A NSW Government website

Extensive Livestock

Extensive Livestock in NSW

In NSW, livestock grazing occurs on approximately 41 million hectares, ~78% of the total area of NSW1. NSW is home to 20% of Australian cattle and 37% of Australian sheep2, producing almost a third (32%) of Australian lamb and almost a quarter (22%) of Australian beef and veal3. The livestock sector employs over 50,000 people directly in NSW2. In total, livestock commodities produced in NSW are valued at over $5 billion4.

From a climate perspective, the livestock sector is affected by changing climate conditions through impacts on both pasture production and animal health.

Current Climate Impact Trends


Climate change is already having an impact on pastures in NSW. In the NSW slopes and tablelands regions, average temperatures were higher and average rainfall lower between 2000 and 2009 observed a 20-40% decrease in pasture production between 1991-2007 compared to 1961-1990 in western NSW. While eastern regions have been less affected and some areas have even experienced a 5-20% increase in pasture production over the same period of time, soil water has reduced across most of NSW by 5-40%6.


Livestock are affected by climate change through changing temperature conditions. An increase in the number of heat stress days and consecutive heat stress days has been noted in parts of NSW. The overall impacts of changing temperature conditions are difficult to decipher as improved genetics and production systems have also taken place in recent years, potentially offsetting some of the impacts of rising temperatures to date. An important question is whether these improvements can continue to keep pace with changing climate conditions in the future.

Future Climate Change

Climate change projections suggest that the livestock sector will continue to be pressured by further increases in temperature, changes in rainfall and increasingly frequent extreme events such as droughts, extreme heat, and intense rainfall events. Under all emissions scenarios for 2030, temperatures for southern and eastern Australia are expected to increase and rainfall is expected to decrease, particularly winter rainfall7. This can affect livestock and pastures directly as well as influencing the prevalence of pests and diseases.

Vulnerability Assessment

The NSW DPI Climate Change Research Strategy is working to develop a comparable analysis of climate change impacts for a range of key primary industries across NSW. For extensive livestock, the Vulnerability Assessment project is analysing climate change impacts for sheep, cattle, high rainfall zone pastures, rangelands and the mixed cropping zone. In addition, the project is also analysing climate change impacts on related pests and diseases such as blow flies and Culicoides (the vector for blue tongue disease) as well as pasture-impacting weeds such as serrated tussock.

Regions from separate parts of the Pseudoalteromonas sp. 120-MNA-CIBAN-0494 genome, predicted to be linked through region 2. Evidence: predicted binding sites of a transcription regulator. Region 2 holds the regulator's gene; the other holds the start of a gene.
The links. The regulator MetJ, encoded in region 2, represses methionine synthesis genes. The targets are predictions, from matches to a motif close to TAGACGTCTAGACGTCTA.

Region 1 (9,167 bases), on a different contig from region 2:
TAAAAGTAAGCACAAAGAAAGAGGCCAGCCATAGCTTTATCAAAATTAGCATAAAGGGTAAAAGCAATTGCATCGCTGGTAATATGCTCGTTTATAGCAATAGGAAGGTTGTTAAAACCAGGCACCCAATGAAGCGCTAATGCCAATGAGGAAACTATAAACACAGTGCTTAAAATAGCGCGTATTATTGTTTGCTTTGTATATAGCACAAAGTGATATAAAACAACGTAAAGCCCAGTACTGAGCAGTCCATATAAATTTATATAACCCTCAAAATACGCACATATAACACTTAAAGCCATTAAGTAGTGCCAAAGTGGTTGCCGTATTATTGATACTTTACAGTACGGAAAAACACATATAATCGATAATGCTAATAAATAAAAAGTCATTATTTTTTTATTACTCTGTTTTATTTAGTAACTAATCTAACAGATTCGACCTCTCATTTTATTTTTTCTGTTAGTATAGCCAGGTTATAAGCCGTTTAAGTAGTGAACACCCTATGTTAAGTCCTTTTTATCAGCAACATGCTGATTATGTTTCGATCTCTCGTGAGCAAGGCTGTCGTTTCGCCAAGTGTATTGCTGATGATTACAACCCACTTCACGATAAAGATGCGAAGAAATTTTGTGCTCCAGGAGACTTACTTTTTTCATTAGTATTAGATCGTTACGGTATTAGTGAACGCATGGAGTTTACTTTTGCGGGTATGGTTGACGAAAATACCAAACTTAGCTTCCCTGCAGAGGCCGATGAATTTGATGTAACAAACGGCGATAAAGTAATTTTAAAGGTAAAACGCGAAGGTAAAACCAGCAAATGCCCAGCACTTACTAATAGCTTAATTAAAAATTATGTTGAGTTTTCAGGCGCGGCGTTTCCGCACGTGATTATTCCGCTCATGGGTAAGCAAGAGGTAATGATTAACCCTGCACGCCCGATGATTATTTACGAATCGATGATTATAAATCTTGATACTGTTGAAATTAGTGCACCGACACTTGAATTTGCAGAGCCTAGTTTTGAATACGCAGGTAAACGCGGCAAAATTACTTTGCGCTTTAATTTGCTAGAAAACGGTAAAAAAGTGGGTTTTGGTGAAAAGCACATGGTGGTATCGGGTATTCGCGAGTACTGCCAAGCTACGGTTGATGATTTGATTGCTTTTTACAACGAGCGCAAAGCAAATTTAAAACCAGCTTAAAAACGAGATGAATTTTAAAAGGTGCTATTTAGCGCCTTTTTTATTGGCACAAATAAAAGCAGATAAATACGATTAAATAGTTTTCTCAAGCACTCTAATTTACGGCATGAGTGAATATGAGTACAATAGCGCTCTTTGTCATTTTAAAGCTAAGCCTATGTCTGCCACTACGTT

This work will help to provide a picture of potential climate change impacts to the livestock sector across NSW, looking ahead to 2050. It is intended that this work will help identify adaptation needs and priorities that can guide research and development activities over the next 30 years to increase resilience of this critical sector to a changing climate.

Livestock commodities

The Vulnerability Assessment project will analyse the impacts of climate change for the following pastures and livestock:

  • High rainfall zone pastures
  • Rangeland pastures
  • Mixed cropping zone pastures
  • Sheep (Merino)
  • Cattle

Livestock Biosecurity Risks

The Vulnerability Assessment project will also analyse the impacts of climate change on the following livestock parasites and invasive weeds:

Livestock parasites

  • Culicoides biting midge (Culicoides brevitarsis (vector for Blue Tongue disease))
  • Cattle tick (Rhipicephalus microplus)
  • Blowfly (Lucilia cuprina)
  • Buffalo Fly (Haematobia exigua)
  • Barbers Pole Worm (Haemonchus contortus)

Invasive Weeds

  • Parthenium weed (Parthenium hysterophorus)
  • Serrated Tussock (Nassella trichotoma)


1 ABS. (2018). 7121.0 - Agricultural Commodities, Australia, 2017-18. Australian Bureau of Statistics. Accessed from: https://www.abs.gov.au/AUSSTATS/abs@.nsf/DetailsPage/7121.02017-18?OpenDocument

2 Ernst & Young 2018.  State of the industry report 2018: the Australian red meat and livestock industry. Meat and Livestock Australia. Available at:  https://www.mla.com.au/globalassets/mla-corporate/prices--markets/documents/soti2018.pdf

3 MLA 2019. The red meat industry. Meat and Livestock Australia. Available at: https://www.mla.com.au/about-mla/the-red-meat-industry/

4 ABARE 2019b. Beef farms. Australian Government, Department of Agriculture. Available at: http://www.agriculture.gov.au/abares/Pages/Beef.aspx#detailed-debt-and-equity-findings

5 RIRDC n.d. Southern Livestock Adaptation 2030. New South Wales. Rural Industries Research and Development Corporation. Available at: http://sla2030.net.au/producer-locations/new-south-wales/

6 McKeon, G.M., Stone, G., Syktus, J., Carter, J., Flood, N., Ahrens, D., Bruget, D., Chilcott, C., Cobon, D., and Cowley, R. (2009) Climate change impacts on northern Australian rangeland livestock carrying capacity: a review of issues. The Rangeland Journal 31(1), 1-29.

7 CSIRO 2016. Climate change in Australia; Projections for Australia’s NRM regions. Available at: https://www.climatechangeinaustralia.gov.au/en/climate-projections/future-climate/regional-climate-change-explorer/super-clusters/?current=SSC&popup=true&tooltip=true